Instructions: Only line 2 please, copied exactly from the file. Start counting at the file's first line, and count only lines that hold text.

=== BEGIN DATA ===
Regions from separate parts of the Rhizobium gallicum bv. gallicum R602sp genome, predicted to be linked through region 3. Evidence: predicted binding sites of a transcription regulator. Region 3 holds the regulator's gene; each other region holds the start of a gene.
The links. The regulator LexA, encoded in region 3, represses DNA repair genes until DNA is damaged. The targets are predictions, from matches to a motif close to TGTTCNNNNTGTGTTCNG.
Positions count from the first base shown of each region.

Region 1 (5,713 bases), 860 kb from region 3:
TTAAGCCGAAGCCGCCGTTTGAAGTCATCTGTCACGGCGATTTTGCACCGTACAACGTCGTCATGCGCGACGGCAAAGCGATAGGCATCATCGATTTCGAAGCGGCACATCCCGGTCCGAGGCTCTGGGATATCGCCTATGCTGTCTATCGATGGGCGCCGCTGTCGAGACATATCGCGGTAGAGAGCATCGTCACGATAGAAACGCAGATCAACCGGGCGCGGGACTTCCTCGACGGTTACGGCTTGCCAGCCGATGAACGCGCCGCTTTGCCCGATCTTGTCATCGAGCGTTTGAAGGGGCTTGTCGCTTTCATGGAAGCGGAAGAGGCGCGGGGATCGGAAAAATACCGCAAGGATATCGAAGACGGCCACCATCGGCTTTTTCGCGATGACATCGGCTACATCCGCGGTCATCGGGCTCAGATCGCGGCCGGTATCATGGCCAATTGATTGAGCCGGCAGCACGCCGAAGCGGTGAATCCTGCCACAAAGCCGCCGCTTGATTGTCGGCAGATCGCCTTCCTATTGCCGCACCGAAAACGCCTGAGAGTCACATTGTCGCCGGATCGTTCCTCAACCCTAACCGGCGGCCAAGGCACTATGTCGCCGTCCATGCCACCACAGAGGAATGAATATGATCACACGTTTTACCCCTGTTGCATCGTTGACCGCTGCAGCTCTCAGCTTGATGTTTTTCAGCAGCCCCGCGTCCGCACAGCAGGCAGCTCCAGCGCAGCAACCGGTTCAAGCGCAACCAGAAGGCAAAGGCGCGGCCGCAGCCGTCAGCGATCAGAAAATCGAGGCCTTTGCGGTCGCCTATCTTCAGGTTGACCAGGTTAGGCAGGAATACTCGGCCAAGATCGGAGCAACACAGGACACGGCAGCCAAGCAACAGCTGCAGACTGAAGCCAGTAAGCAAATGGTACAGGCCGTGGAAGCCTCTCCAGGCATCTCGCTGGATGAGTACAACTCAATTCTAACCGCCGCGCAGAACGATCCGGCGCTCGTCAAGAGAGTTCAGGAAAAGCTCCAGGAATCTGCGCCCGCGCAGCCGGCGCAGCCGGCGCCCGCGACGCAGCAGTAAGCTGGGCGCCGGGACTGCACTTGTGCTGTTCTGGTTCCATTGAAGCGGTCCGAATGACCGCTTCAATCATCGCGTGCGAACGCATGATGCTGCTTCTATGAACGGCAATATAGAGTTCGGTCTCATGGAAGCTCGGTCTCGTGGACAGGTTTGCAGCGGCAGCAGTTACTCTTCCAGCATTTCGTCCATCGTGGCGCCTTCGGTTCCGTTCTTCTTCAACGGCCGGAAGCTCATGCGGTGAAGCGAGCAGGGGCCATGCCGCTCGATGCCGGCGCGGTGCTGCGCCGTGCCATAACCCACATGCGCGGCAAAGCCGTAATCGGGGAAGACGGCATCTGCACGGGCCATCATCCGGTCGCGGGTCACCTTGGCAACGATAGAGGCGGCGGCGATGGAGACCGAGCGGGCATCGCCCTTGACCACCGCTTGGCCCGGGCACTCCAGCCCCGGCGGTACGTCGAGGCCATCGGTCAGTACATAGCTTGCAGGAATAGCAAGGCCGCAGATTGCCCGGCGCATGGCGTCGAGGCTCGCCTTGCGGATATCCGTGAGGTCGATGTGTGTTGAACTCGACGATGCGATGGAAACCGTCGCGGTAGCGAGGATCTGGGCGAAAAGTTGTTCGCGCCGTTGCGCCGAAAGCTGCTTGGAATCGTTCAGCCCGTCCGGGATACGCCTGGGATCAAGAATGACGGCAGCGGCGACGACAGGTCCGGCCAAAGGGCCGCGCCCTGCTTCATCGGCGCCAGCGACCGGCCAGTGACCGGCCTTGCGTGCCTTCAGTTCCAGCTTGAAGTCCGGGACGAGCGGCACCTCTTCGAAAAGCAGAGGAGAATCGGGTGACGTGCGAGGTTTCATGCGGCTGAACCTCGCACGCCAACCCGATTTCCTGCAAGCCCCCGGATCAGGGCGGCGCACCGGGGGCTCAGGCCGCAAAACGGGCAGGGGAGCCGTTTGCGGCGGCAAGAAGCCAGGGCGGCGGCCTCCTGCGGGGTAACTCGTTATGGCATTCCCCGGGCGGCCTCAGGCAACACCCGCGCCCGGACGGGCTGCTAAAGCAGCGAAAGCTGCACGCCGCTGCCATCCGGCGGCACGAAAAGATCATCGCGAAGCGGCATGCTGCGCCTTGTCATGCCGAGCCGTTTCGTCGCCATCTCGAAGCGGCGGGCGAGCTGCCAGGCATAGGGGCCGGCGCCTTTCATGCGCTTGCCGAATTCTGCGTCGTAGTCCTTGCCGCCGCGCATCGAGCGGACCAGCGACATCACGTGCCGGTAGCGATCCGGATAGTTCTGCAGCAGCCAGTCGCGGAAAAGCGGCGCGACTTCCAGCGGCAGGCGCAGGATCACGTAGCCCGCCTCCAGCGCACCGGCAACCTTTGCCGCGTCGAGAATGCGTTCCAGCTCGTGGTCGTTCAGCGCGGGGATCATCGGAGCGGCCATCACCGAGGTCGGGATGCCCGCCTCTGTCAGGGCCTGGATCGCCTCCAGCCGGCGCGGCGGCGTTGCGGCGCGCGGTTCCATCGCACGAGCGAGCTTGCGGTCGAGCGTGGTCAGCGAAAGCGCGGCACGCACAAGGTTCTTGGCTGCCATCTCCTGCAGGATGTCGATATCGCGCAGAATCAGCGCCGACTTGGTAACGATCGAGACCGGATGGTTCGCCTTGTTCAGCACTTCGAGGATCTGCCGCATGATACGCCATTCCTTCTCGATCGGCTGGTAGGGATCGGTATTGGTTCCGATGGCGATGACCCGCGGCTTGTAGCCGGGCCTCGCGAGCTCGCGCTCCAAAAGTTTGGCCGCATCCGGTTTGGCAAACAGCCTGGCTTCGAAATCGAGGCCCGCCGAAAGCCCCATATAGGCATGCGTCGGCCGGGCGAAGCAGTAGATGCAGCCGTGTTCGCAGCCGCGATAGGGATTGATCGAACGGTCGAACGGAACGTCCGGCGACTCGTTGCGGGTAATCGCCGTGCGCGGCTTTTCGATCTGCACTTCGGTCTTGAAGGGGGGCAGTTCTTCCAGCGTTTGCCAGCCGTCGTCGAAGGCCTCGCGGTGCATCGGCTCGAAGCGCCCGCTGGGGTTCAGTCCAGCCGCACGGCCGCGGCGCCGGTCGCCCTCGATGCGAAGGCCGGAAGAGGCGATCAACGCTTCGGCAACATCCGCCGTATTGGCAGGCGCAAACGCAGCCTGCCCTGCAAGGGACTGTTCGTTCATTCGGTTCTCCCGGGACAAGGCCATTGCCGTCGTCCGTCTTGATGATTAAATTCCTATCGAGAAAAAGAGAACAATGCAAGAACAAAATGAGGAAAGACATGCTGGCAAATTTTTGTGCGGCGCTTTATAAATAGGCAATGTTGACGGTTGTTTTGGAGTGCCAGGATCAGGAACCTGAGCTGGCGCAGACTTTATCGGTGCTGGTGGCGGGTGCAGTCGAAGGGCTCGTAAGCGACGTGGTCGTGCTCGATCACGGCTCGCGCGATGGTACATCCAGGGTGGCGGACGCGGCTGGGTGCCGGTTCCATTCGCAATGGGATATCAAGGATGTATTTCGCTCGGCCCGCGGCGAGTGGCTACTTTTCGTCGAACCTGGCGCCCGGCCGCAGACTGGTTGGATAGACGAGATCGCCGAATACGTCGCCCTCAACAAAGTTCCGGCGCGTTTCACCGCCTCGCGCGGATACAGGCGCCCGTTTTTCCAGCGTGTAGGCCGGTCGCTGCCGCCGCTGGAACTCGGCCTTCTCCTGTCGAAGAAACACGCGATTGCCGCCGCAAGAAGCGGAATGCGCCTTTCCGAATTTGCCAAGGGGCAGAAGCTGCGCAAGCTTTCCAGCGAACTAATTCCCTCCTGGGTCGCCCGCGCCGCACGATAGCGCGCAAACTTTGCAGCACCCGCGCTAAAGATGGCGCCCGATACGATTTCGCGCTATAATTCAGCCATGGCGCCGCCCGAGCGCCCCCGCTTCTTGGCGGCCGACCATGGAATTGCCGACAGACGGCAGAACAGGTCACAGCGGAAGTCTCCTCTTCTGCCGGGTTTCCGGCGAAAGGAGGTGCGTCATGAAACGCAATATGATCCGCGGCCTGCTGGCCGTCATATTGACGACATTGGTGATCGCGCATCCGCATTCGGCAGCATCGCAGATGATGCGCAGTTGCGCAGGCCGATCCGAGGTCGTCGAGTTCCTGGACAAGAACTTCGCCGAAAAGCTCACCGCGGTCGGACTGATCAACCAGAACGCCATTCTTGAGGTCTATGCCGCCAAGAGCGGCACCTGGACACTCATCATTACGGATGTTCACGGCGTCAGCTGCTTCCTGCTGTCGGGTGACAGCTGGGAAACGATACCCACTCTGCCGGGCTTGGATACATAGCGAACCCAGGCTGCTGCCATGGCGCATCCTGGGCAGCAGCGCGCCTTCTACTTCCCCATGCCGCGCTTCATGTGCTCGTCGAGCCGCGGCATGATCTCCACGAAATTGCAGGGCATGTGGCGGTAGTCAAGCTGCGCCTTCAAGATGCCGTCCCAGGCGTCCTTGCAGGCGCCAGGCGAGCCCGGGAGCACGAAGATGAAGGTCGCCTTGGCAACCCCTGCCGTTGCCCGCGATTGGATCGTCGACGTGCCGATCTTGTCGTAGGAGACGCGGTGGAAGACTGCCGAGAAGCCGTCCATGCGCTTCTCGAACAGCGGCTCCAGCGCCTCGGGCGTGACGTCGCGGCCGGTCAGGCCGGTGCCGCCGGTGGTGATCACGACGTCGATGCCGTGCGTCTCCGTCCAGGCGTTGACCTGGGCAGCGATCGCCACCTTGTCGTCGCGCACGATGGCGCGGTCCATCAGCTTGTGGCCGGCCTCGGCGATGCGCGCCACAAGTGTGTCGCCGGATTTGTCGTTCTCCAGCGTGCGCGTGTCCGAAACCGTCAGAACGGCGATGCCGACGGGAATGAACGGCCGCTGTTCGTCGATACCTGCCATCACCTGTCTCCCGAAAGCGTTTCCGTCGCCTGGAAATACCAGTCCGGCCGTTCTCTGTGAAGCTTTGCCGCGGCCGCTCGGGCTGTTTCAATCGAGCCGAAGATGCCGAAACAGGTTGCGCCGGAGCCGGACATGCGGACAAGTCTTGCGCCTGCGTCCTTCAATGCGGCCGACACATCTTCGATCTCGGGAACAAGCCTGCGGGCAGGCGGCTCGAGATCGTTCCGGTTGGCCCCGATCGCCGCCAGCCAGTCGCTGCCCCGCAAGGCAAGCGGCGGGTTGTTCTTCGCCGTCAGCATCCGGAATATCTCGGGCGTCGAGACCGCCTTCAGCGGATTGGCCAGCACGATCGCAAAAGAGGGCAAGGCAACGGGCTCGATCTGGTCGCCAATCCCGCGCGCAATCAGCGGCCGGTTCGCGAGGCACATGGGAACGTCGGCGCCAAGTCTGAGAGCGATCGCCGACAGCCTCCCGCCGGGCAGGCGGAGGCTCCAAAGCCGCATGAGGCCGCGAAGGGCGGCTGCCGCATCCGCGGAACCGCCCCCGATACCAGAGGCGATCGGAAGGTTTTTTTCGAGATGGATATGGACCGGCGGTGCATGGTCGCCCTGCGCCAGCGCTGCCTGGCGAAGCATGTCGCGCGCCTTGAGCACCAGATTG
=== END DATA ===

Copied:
The links. The regulator LexA, encoded in region 3, represses DNA repair genes until DNA is damaged. The targets are predictions, from matches to a motif close to TGTTCNNNNTGTGTTCNG.